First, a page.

Movie Reviews

‘Delivery Man’ fails to deliver

By Anjali RaguramanMovies - 01 January 2014 12:00 AM

‘Delivery Man’ fails to deliver

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Rating: 1.5 / 5 

Vince Vaughn plays Dave Wozniak, a down-and-out, 40-something, meat delivery guy at his father’s shop in New York.

He hasn’t made much of his life, and is heavily in debt with creditors breathing down his neck. He has ventured into hydroponics, growing marijuana in his apartment to make a quick buck.

In a twist of fate, he finds out that he fathered more than 500 children through sperm donations he made at a fertility clinic more than 20 years ago under the pseudonym "Starbuck".

When 142 of them file a lawsuit to demand that their biological father identifies himself, he finds himself in the middle of a confidentiality dispute and has to decide if he wants to reveal himself.

If that wasn’t enough, he then learns that his on-and-off girlfriend Emma (Coby Smulders from TV sitcom 'How I Met Your Mother') is pregnant with his child. But she doesn’t think he is dad material and writes him off.

It’s enough of a kickstart for Dave to turn his life around, and become a grown-up. 


His friend and lawyer Brett (Chris Pratt, from TV series ‘Parks & Recreation') offers help, but against his advice, Dave tracks down his children all over New York, and tries to assimilate himself into their lives, though he keeps his identity secret.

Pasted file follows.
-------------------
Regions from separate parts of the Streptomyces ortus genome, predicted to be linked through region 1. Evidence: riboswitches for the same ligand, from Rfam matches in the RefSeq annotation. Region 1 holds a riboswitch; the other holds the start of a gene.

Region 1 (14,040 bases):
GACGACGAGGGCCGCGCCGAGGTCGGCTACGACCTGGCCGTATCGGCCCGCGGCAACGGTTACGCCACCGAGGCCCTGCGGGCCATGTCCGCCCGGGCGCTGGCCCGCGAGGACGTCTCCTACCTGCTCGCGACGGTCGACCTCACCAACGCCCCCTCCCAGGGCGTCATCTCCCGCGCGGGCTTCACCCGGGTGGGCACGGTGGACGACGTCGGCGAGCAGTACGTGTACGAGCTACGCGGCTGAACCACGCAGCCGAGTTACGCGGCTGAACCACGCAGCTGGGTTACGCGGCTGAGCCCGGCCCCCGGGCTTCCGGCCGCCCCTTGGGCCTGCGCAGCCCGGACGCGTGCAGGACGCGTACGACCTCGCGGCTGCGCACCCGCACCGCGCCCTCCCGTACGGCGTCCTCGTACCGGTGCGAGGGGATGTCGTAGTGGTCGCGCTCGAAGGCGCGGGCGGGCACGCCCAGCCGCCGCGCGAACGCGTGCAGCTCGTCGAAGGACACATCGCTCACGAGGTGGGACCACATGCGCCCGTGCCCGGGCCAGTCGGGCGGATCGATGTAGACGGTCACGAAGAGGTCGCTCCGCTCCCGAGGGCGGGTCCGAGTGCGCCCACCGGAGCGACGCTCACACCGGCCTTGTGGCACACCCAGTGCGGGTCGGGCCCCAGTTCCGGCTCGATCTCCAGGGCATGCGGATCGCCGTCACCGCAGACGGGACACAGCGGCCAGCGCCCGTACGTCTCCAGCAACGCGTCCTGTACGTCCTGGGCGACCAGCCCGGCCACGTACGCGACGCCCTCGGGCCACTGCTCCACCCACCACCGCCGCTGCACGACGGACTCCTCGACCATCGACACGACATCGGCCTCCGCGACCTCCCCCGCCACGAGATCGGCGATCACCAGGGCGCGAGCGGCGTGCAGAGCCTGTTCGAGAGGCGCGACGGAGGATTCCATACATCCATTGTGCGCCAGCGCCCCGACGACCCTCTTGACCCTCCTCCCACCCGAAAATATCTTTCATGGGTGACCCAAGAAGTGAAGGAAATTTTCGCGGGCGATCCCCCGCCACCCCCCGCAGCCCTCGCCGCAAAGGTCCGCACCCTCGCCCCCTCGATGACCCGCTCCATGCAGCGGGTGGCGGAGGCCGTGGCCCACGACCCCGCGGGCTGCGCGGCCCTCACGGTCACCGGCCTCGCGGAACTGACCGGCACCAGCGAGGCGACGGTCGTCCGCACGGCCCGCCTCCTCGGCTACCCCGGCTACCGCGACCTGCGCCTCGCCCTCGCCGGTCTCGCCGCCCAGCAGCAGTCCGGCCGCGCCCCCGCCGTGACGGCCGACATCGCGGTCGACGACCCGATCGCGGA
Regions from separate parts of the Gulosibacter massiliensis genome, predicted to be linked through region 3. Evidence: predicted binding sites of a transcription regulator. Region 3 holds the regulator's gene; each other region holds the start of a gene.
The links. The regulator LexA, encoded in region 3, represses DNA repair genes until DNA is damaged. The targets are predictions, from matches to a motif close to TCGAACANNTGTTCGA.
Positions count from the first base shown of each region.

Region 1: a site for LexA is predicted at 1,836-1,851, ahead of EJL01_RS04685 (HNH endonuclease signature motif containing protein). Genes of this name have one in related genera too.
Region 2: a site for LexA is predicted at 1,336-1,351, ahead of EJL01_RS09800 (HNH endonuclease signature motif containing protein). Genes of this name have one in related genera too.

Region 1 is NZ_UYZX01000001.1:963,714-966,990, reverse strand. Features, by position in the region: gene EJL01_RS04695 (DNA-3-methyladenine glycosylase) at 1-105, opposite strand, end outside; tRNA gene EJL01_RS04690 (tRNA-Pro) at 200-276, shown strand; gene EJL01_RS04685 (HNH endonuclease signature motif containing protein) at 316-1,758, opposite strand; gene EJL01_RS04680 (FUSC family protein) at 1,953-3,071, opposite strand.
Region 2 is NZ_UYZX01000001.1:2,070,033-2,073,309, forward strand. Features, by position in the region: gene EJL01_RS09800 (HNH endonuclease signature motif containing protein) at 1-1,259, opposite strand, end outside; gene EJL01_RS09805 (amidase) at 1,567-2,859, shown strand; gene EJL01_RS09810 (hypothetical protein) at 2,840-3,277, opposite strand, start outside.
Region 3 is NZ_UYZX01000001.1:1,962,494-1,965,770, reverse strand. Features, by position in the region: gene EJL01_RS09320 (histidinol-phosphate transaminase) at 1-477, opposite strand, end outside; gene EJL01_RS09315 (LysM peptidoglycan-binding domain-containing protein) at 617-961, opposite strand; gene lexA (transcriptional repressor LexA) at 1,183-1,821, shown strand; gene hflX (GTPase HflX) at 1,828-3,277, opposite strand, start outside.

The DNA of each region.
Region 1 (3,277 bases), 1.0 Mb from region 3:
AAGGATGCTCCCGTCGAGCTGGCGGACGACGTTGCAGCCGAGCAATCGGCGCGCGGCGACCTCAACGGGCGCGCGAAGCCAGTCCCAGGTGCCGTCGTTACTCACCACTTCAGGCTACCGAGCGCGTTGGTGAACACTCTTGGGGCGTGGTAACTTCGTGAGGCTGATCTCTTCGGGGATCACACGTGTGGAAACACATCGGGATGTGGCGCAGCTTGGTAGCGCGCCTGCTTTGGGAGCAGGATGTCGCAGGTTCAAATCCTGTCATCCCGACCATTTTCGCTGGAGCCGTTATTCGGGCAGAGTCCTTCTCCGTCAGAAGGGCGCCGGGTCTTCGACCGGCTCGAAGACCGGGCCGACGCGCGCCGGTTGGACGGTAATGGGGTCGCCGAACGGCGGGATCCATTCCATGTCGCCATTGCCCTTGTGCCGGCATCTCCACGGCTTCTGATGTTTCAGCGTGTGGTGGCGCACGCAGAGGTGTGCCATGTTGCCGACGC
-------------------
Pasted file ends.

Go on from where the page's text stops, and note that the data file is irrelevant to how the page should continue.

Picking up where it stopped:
Dave (far right) meets his offspring without them knowing who is, while they lobby to find out the identity of their biological father


While the film tries to make up some heartfelt moments to endear you to Dave, it’s impossible to take him seriously. His sudden paternal instincts are unconvincing and farfetched.

Vaughn never quite wins you over, and he barely shines as an actor. He just seems to be plodding through the paces and throwing in slapstick bits for the sake of it. He is much more likable as the baddie in films such as ‘Anchorman’, or in a full-on comedy such as ‘Wedding Crashers’.

Smulders as his love interest is dull and forgettable. She has no chemistry with Vaughn at all. 

It is the supporting characters, Dave's children, who are slightly less drab. The young cast of relative newcomers, Britt Robertson as the recovering drug addict, Jack Reynor as the aspiring actor and Adam Chanlet-Berat as the wide-eyed philosopher, are all promising.

The real saving grace is Pratt as an overweight father of four, who has rediscovered his passion for the law and represents Dave in court. His deadpan delivery and offbeat comic timing remind you of his lovable character Andy on ‘Parks & Recreation’.


There have been multiple recent remakes of this movie that is based on French-Canadian Ken Scott’s ‘Starbuck’ in 2011, First, a Bollywood version called ‘Vicky Donor’ (which proved to be one of the most successful Indian films in 2012), ‘Fonzy’, the French version, and now ‘Delivery Man’, the lacklustre Hollywood cousin.

The other versions, in comparison, handle the premise of an extremely fertile sperm donor with gutsy humour. The Bollywood version, especially, was a riot of laughs and gags from start to finish. The Hollywood version doesn’t quite take it as far, and remains monotonous. 

'Delivery Man' opens in cinemas 1 January 2014